We also use music to connect. I’ve used my speaker more than once to pull one of my introverts out of their room with their favorite song or Broadway musical. If you listen to what they choose, it can tell you a lot about what’s going on in their head without them having to say it. Just this week, as I was being schooled on the talents of Drake by my 12 year old Matthew, he changed course and queued a song I wasn’t expecting as he, his sister, and I cruised on the freeway. Lauren Daigle, You Say…


one of my favorites when I’m not feeling all of myself. With his choice, I got further confirmation, of how he’s feeling, the challenges he faces, and the hope he is beginning to know is there on his hardest days. He has the sense to let the good stuff sink in and that’s what optimism in the face of adversity is all about.

Growing Into Friendship - college until forever

I’ve only been at this stage for two months, it’s definitely not a point of arrival, but I think that is true of most places we go in life. These conversations, mostly over the phone, sometimes on FaceTime or in person, are where I’ve had the chance to see what has sunk in. Seeing the conviction she has, not to get it all right, but to live her life and make an impact, when she has so much freedom inspires me with what I want to stay with for the younger ones. I want to bottle up the words that come out of her mouth as inspiration for my own life and writing, and then I see my influence in what she says . There is no exam, but I know she gets it. I know it because of the songs she sends me, her ability to charge forward and fight a little harder for herself when things get tough, and most importantly her understanding of who she is…strong, optimistic, independent, coachable, and most importantly confident. As much as I like to say she raised herself, and I just fed her and drove her around, I know today that these qualities were nurtured in those moments of flow, when I took the time to get down on her level and care about what she cared about.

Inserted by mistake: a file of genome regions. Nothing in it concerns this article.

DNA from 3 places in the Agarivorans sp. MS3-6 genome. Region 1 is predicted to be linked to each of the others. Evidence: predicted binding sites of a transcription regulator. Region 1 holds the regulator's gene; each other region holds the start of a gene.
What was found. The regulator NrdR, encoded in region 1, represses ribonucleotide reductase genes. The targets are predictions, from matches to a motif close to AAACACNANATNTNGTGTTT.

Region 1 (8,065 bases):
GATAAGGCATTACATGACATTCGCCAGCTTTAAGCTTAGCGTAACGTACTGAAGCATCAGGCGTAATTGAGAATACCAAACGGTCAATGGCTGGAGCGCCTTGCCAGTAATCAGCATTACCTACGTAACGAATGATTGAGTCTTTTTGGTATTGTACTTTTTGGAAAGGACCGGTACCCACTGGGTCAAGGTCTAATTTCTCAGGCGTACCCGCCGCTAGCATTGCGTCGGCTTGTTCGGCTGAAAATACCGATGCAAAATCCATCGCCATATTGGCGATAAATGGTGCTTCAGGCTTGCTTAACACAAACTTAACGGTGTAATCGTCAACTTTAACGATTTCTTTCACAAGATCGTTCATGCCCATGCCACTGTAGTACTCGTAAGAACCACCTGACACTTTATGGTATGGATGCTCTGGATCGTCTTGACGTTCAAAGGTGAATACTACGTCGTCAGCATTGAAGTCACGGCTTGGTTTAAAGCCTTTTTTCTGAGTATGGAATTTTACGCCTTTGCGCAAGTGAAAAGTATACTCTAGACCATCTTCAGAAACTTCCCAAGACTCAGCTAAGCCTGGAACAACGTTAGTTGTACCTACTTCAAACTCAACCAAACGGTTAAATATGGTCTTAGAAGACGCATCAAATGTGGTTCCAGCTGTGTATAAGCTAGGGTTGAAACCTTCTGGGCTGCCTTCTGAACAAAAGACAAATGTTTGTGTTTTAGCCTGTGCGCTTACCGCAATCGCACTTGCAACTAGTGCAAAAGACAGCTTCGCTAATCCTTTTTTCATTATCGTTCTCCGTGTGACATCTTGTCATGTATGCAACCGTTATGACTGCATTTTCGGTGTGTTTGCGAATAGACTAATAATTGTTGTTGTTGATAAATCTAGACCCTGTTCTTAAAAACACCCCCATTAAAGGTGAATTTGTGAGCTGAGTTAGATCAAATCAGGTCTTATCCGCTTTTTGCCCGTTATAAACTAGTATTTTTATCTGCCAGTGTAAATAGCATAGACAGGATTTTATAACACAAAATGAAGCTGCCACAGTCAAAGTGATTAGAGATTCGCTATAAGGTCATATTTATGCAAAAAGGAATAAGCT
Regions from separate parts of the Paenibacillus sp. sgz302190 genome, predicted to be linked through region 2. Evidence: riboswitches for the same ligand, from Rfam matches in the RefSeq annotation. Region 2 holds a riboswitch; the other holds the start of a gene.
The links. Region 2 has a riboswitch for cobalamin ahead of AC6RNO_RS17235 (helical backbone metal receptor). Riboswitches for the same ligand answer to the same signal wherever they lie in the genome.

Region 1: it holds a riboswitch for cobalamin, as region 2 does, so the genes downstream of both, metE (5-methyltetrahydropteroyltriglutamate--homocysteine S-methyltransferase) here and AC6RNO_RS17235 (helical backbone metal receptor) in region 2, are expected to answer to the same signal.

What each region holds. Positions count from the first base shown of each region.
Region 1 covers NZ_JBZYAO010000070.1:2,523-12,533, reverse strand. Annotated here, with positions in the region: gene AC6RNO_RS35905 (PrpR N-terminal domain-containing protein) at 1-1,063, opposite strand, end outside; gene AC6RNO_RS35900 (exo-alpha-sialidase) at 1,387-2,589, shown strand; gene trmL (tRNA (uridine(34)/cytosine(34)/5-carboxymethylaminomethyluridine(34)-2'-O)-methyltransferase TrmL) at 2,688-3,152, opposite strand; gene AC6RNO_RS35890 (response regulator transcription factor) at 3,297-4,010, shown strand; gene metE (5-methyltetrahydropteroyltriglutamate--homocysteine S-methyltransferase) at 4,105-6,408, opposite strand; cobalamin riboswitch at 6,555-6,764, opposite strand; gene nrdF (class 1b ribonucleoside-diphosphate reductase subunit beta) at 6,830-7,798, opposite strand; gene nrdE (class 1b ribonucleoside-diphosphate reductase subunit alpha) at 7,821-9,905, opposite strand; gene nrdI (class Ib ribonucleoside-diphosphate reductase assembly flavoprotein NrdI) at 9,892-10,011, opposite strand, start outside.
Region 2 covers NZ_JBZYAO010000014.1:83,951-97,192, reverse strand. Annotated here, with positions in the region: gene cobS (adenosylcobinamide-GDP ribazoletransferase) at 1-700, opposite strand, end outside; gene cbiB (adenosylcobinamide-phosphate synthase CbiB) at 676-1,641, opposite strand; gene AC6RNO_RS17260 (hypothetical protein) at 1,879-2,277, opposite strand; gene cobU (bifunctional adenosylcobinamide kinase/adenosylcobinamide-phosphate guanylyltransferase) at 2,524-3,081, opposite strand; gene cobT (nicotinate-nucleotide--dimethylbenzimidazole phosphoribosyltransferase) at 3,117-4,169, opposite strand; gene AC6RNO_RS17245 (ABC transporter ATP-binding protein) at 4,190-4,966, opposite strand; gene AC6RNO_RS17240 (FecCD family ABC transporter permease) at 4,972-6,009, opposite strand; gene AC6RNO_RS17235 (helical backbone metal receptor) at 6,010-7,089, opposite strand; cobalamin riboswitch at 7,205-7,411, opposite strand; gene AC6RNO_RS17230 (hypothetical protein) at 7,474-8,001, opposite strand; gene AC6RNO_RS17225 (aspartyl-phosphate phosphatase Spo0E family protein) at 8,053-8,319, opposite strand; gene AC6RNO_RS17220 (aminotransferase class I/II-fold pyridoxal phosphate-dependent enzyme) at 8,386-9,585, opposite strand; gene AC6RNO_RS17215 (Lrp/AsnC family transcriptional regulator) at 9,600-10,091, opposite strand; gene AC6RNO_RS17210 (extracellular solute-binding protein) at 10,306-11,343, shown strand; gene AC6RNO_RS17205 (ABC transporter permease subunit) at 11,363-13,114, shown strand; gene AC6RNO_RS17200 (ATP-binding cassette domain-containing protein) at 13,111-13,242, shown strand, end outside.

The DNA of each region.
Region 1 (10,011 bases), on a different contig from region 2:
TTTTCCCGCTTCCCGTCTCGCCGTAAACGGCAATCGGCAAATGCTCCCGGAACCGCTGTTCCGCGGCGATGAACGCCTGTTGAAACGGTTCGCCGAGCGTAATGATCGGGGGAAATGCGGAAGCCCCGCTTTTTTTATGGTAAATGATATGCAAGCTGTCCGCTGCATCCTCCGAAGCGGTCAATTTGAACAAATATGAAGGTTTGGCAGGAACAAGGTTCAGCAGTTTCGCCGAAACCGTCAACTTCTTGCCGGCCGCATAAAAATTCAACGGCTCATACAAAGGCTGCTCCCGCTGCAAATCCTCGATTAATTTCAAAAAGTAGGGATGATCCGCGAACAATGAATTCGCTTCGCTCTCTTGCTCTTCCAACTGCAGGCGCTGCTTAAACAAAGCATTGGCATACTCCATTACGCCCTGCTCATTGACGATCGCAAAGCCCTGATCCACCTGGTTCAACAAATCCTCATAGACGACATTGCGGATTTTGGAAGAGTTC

Parenting is never underestimating the power of the simple moment to create flow. I no longer have to kneel down to connect with them, today it’s in a hug where I am reaching up or across a booth in a favorite restaurant. Even though the position has changed they know that I care about what they care about and the flow will always come from there.

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About the author:
Wendy Jones is a mother of four, lifelong athlete, writer, and optimism & resilience coach and speaker. Through 20 years of parenting and relationship struggles, she believes that vulnerability and our willingness to share our stories is a way to heal ourselves